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1. Moby Thesaurus II by Grady Ward, 1.0
Brobdingnagian, Gargantuan, adipose, altogether, ample, amplitudinous, as a whole, astronomical, at large, at liberty, awesome, beamy, beneficent, big, bighearted, boundless, bounteous, bountiful, brawny, broad, bulky, bull, bumper, burly, capacious, charitable, chiefly, chunky, colossal, considerable, corpulent, cosmic, eleemosynary, elephantine, eminently, enormous, excessive, exorbitant, extensive, extravagant, extreme, fat, free, freehanded, freehearted, galactic, gargantuan, generally, generous, gigantic, giving, good, goodly, gracious, grand, great, greathearted, handsome, healthy, heavy, hefty, hospitable, huge, humongous, husky, immeasurable, immense, immoderate, imposingly, in a body, in general, in the main, infinite, inordinate, jumbo, kind, king-size, large-scale, largehearted, lavish, liberal, magnanimous, mainly, major, mammoth, man-sized, massive, massy, monster, monstrous, monumental, mountainous, munificent, muscular, numerous, obese, on the loose, open, open-handed, openhanded, openhearted, outsize, overgrown, overweight, philanthropic, portly, princely, prodigious, profuse, prominently, rotund, sizable, sizeable, solid, spacious, staggering, stintless, stocky, stout, strapping, stupendous, sturdy, substantial, tall, thickset, tidy, titanic, tremendous, unconfined, unfettered, ungrudging, unrestrained, unselfish, unsparing, unstinted, unstinting, vast, voluminous, weighty, wide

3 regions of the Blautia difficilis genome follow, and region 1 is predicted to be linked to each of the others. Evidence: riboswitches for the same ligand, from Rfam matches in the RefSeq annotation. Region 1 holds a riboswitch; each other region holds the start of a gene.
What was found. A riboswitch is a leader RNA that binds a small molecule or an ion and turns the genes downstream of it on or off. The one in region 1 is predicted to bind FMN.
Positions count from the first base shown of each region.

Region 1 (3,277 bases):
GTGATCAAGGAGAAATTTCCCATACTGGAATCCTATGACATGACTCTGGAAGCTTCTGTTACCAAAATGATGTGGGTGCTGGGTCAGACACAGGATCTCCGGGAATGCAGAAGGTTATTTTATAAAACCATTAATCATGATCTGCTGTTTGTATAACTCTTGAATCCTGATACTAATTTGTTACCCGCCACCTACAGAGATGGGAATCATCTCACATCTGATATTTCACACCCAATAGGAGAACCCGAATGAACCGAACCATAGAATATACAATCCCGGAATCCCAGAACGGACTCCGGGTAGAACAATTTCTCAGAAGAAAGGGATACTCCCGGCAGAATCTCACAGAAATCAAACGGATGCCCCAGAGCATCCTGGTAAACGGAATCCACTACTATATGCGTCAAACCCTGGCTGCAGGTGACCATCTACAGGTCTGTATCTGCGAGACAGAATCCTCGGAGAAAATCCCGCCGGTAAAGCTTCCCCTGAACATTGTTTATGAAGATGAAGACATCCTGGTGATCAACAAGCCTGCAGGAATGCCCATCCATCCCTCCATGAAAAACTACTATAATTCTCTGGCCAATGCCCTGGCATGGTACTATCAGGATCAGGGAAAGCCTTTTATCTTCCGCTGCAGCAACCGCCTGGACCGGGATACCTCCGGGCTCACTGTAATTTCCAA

Dictionary Results for large:
1. WordNet® 3.0 (2006)
large
    adv 1: at a distance, wide of something (as of a mark)
    2: with the wind abaft the beam; "a ship sailing large"
    3: in a boastful manner; "he talked big all evening" [syn:
       boastfully, vauntingly, big, large]
    adj 1: above average in size or number or quantity or magnitude
           or extent; "a large city"; "set out for the big city"; "a
           large sum"; "a big (or large) barn"; "a large family";
           "big businesses"; "a big expenditure"; "a large number of
           newspapers"; "a big group of scientists"; "large areas of
           the world" [syn: large, big] [ant: little, small]
    2: fairly large or important in effect; influential; "played a
       large role in the negotiations"
    3: ostentatiously lofty in style; "a man given to large talk";
       "tumid political prose" [syn: bombastic, declamatory,
       large, orotund, tumid, turgid]
    4: generous and understanding and tolerant; "a heart big enough
       to hold no grudges"; "that's very big of you to be so
       forgiving"; "a large and generous spirit"; "a large heart";
       "magnanimous toward his enemies" [syn: big, large,
       magnanimous]
    5: conspicuous in position or importance; "a big figure in the
       movement"; "big man on campus"; "he's very large in financial
       circles"; "a prominent citizen" [syn: big, large,
       prominent]
    6: having broad power and range and scope; "taking the large
       view"; "a large effect"; "a large sympathy"
    7: in an advanced stage of pregnancy; "was big with child"; "was
       great with child" [syn: big(p), enceinte, expectant,
       gravid, great(p), large(p), heavy(p), with
       child(p)]
    n 1: a garment size for a large person